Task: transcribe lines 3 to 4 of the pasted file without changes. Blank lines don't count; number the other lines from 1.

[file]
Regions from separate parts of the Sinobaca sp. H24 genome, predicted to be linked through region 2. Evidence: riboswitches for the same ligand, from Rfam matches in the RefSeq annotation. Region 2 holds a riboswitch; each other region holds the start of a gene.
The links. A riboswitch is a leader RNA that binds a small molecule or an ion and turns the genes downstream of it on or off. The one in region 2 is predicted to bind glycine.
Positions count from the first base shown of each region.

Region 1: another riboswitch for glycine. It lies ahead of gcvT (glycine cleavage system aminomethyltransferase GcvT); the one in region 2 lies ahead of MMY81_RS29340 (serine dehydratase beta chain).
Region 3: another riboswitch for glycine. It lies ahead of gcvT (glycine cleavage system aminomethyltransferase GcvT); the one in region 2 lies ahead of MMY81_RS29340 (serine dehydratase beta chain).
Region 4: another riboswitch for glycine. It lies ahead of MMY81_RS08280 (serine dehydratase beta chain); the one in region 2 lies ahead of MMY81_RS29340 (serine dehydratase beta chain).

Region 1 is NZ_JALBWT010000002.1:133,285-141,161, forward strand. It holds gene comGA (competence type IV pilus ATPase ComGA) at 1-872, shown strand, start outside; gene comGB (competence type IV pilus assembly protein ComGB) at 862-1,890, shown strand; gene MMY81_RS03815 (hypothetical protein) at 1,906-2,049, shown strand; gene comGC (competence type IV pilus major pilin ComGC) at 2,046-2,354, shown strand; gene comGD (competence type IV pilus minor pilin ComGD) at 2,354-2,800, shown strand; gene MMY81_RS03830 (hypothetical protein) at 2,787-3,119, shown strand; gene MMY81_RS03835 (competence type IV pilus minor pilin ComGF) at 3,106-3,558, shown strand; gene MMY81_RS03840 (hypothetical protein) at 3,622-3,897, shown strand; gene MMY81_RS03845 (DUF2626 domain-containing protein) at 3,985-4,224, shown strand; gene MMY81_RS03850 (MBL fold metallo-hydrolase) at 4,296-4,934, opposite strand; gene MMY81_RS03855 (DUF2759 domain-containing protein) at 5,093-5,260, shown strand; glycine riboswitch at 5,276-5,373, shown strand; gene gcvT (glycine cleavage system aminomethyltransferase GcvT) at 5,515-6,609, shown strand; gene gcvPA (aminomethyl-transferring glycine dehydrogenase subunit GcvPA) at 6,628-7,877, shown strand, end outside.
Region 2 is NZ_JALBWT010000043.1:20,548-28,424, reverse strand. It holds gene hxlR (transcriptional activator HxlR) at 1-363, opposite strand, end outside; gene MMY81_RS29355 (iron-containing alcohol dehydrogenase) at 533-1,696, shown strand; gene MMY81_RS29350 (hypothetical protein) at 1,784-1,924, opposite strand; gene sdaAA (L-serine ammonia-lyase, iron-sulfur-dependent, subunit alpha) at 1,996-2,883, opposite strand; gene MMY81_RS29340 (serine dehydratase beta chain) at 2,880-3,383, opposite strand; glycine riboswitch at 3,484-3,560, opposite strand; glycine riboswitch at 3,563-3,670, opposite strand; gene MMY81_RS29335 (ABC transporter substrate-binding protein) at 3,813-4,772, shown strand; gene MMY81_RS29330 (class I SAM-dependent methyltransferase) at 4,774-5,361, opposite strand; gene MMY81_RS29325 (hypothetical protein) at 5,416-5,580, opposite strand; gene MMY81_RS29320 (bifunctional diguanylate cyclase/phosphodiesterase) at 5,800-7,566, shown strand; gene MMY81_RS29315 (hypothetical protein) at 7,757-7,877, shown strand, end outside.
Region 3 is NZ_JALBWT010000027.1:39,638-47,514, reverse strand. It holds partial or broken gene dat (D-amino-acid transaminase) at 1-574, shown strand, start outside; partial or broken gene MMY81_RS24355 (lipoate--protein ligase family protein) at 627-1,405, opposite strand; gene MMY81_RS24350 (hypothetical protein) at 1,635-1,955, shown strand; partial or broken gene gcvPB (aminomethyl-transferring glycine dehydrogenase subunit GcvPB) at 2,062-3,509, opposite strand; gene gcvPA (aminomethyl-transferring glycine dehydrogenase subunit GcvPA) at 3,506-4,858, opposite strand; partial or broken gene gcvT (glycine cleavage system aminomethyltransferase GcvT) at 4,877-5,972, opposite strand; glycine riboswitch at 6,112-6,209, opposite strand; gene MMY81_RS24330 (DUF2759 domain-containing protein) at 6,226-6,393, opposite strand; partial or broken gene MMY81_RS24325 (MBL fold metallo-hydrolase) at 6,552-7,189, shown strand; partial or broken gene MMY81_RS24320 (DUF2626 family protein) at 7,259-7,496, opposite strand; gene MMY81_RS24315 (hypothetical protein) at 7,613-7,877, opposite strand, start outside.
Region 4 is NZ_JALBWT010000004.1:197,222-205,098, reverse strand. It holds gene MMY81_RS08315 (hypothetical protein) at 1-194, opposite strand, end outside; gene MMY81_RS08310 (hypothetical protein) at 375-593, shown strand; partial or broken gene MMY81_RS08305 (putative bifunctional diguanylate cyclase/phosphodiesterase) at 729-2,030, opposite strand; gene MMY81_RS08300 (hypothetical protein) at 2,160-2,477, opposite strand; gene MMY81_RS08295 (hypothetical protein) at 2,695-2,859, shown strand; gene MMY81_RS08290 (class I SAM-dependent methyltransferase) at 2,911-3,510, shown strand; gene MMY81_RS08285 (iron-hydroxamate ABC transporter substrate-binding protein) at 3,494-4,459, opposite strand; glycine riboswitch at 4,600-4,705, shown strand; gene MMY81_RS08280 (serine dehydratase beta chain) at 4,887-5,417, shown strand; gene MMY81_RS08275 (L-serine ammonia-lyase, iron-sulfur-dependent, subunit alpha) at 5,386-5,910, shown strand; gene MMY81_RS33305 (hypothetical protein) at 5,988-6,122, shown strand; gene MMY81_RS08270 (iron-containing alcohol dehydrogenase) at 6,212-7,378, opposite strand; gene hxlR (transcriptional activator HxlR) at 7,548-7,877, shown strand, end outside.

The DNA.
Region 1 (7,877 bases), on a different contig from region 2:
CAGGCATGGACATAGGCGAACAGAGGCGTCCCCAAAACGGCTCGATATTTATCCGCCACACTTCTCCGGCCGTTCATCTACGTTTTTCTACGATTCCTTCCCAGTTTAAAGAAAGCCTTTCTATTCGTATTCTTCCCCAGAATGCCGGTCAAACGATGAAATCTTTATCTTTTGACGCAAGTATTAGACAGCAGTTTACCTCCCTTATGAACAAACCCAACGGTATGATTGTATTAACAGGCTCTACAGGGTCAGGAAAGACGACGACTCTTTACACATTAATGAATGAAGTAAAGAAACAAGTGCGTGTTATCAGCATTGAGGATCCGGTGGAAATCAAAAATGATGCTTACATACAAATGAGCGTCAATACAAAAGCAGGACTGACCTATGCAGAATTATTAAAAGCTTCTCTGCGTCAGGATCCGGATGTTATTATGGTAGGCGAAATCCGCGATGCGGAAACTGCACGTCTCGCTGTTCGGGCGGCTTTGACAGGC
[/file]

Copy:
Positions count from the first base shown of each region.

Region 1: another riboswitch for glycine. It lies ahead of gcvT (glycine cleavage system aminomethyltransferase GcvT); the one in region 2 lies ahead of MMY81_RS29340 (serine dehydratase beta chain).